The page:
X – August 1 1986
Henry Hose (City Gardens regular): Billy Zoom had just left the band, and Dave Alvin was touring with them playing guitar. [X bassist] John Doe, I have to say, is one of the nicest people I’ve ever met in my life… so humble, down-to-earth, and friendly. Exene [Cervenka, singer] and I got along pretty well, talking about books and stuff, and she gave me this book called Pissing in the Snow and other Ozark Folktales. She had finished it and gave it to me. Dave Alvin sat there the whole night in the dressing room with these reflective sunglasses on. I kept talking to him about guitars and he wasn’t responding. I said, “Are you awake?” And he’s like, “Yeah yeah, I’m listening, I’m listening.” Exene was waiting for a guy she was dating, and it ended up being [actor] Viggo Mortensen. He was coming down from New York on a motorcycle, and as soon as he got there, Exene just glowed. You could tell she was in love with him, and as soon as the show was over, they were in each other’s arms the rest of the night. We helped Viggo get his motorcycle on the back of the equipment truck.
Bruce Markoff (City Gardens regular): I was working at City Gardens from time to time, and this was one of the busy shows. A ton of people were calling who had never been to the place before. This is before cell phones, so people were calling from pay phones. This woman calls and she’s like, “I don’t even know where I’m at. I’m in Trenton, and I don’t know where I am.” She was freaked out. I said, “Well, what’s around you? Is there a gas station? Is there a bar, can you see anything?” She’s like, “I’m by this big warehouse building” and she starts to describe the outside of City Gardens. [Bouncers] Carl and Rich are listening to my side of the conversation, and the three of us are looking at each other, like… Carl looks out the front door toward that phone booth that was at the end of the building, shaking his head. I said to the caller, “When you look at the building, is there a guy there hanging out the front door waving to you?” And she’s like, “Oh my God.”
24-7 Spyz/Vision/Killing Time/Shades Apart – July 30, 1989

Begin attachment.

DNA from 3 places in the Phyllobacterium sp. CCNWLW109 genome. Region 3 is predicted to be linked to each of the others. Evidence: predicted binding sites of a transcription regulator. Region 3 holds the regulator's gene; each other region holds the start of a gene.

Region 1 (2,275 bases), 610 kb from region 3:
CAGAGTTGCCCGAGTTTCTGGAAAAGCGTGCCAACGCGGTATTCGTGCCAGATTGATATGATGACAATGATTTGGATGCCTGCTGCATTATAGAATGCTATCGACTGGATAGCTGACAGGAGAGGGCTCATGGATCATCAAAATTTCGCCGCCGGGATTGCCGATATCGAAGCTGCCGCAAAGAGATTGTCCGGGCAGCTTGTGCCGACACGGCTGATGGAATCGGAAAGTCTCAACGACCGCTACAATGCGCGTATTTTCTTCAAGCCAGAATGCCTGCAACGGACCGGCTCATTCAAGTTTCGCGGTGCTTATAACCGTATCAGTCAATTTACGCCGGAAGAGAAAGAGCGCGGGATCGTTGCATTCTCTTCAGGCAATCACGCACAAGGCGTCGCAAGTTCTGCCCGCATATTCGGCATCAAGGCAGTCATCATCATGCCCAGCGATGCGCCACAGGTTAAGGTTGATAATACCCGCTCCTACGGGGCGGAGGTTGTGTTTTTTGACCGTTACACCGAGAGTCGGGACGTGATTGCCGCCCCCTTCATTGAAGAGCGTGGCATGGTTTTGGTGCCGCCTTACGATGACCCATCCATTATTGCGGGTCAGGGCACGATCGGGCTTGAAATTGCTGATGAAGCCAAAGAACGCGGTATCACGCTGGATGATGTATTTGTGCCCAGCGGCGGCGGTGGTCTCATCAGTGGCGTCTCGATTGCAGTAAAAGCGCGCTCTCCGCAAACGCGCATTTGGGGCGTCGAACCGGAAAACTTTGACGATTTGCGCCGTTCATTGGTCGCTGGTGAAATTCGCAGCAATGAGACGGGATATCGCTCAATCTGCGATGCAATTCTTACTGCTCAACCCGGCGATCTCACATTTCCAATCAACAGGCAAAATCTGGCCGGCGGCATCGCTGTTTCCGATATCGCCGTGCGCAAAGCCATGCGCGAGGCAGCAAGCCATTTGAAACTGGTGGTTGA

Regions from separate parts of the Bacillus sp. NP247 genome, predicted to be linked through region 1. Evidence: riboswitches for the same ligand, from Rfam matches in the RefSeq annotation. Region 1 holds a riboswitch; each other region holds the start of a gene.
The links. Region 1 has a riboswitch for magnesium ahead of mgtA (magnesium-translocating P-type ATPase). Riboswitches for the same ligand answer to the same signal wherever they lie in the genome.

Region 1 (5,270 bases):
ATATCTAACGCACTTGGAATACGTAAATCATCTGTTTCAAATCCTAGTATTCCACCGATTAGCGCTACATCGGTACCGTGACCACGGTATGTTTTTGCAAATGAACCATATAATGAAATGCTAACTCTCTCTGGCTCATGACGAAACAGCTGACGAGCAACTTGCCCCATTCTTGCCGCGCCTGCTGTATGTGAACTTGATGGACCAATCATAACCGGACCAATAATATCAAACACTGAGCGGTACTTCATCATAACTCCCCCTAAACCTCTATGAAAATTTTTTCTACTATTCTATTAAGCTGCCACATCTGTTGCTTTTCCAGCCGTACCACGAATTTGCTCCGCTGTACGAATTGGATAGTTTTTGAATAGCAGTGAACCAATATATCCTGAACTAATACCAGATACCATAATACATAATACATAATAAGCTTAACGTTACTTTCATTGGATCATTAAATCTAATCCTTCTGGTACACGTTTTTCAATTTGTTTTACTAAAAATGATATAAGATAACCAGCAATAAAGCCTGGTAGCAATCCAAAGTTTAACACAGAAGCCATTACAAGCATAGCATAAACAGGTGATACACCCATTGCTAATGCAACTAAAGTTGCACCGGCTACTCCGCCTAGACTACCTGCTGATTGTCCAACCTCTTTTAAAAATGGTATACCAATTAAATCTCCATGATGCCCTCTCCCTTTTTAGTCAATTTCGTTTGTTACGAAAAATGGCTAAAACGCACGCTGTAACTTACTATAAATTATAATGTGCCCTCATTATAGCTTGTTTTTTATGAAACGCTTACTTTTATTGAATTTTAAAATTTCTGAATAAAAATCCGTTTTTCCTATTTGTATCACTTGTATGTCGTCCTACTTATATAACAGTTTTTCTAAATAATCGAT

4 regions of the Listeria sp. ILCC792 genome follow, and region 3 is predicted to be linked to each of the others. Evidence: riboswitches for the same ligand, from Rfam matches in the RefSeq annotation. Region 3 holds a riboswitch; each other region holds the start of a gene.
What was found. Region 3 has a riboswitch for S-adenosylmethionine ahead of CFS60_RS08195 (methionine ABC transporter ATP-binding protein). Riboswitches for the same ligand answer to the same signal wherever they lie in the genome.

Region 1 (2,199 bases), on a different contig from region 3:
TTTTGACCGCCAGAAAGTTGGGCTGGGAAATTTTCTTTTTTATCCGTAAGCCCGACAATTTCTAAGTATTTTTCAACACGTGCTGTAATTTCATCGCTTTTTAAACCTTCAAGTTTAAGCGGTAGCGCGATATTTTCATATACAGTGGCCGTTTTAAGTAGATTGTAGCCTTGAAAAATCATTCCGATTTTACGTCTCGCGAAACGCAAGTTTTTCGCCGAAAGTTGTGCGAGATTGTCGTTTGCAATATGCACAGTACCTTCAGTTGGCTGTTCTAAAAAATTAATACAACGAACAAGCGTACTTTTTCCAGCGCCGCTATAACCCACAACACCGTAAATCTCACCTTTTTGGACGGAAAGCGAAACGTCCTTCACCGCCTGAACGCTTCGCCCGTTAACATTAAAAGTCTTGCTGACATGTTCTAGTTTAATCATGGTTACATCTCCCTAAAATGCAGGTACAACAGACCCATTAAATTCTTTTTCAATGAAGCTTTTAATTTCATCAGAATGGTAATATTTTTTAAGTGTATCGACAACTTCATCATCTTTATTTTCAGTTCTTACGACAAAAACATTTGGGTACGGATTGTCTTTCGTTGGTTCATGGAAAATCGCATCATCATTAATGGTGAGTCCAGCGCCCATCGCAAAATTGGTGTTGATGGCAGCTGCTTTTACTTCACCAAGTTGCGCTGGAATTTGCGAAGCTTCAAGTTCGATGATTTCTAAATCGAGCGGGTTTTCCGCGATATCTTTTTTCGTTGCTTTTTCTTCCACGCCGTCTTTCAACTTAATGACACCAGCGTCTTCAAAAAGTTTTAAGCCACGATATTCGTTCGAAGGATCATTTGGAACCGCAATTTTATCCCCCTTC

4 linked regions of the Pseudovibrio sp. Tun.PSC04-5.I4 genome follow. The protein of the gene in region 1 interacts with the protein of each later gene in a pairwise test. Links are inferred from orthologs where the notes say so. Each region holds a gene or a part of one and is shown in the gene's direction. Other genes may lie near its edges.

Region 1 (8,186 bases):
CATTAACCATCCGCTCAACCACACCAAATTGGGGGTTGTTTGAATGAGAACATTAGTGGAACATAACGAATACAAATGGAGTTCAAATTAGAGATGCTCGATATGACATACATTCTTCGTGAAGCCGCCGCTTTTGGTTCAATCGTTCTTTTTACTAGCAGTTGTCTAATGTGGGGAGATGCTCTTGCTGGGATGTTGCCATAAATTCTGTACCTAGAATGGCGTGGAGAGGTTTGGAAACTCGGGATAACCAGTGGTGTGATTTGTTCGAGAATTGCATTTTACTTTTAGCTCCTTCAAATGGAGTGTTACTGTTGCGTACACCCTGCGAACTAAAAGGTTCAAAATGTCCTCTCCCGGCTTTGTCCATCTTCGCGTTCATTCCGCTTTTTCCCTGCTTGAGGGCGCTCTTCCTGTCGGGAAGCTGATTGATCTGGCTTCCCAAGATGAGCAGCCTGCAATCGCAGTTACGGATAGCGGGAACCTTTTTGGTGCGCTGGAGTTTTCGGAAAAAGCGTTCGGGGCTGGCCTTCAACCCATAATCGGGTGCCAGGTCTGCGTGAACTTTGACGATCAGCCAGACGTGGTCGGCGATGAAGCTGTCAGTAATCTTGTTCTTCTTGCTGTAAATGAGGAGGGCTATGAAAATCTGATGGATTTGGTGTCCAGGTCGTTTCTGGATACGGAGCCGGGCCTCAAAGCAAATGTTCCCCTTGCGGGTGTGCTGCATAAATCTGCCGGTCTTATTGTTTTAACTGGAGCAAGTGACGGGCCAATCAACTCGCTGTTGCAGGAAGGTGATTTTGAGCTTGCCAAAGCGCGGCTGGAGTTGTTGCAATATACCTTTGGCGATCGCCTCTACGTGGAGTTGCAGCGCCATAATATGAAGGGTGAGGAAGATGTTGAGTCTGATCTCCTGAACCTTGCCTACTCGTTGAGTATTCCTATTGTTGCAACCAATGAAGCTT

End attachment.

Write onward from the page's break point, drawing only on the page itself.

Dave Franklin (Vision, vocalist): In ’89 we had booked our In the Blink of an Eye tour. Johnny Stiff from New York City, who used to do all the punk and hardcore tours, was booking everybody. Our tour, Insted, Underdog… everybody’s tours were falling apart. Back then there was no internet and there were no cell phones. He booked everything in all these different venues and got in way over his head, and tours just collapsed all over the place. He booked the In the Blink of an Eye tour, so we made all of our “Tour ‘89” shirts and stuff. We printed twelve dozen of them for the entire tour.
A week before the tour was supposed to start, we played City Gardens. We set up the merchandise. The line came in the door, and went right to the Vision t shirts. We sold every shirt we had. We could have sold more. 144 shirts, gone. Then the show went off and it was absolute, total chaos. The 24-7 Spyz guys, who we had never met before, were up on the side of the stage when we played. They were like “HOLY SHIT, THESE GUYS ARE AWESOME!!!” Even the Killing Time guys were like, “That’s it, man, you guys got it. You’ve got 900 kids here going nuts.” Today, if you are a band that is touring and bringing 900 kids to a venue…you’re a huge band. You’re doing it, you’re making a living off it. Back then it was impossible because City Gardens was the only place that big that did those kinds of shows. The old Ritz was too big. You had to be the Bad Brains or the Cro-Mags to sell out those shows.
Pete Tabbot (Vision, guitarist): We had just committed to our first full-length tour, supporting our first album, which was to last most of the summer. We had a terrific buzz going and were psyched to tour the entire country, and we had made plans accordingly. We also invested all the money we could scramble into a summer’s worth of merchandise for the tour. Johnny Stiff, who was booking the tour, resigned, so we were left with just two shows. We played City Gardens around the time we had planned on leaving for our tour, and we completely sold out of merchandise.
It was kind of mind-boggling, actually, and it took a bit of the sting out of not only losing our first national tour, but also spending any money we had to promote the tour. We had a great show, but what I probably remember most was how absolutely sick 24-7 Spyz were live. The Spyz guys were completely off the hook, hanging from the rafters and slaying the club. What great performers and musicians. Our set was similarly chaotic, and Killing Time was amazing, too. All in all, this one amazing City Gardens show was somehow enough to console four 19- and 20-year-old kids who had put their entire summer, school, and jobs on hold to tour, only to have it fall apart. But good shows at City Gardens had that effect and potential. If you played or attended an epic show there, and I was lucky enough to do both numerous times, you tended to forget that the outside world existed, at least for a while.
On July 29, 1981, City Gardens was shut down by the City of Trenton.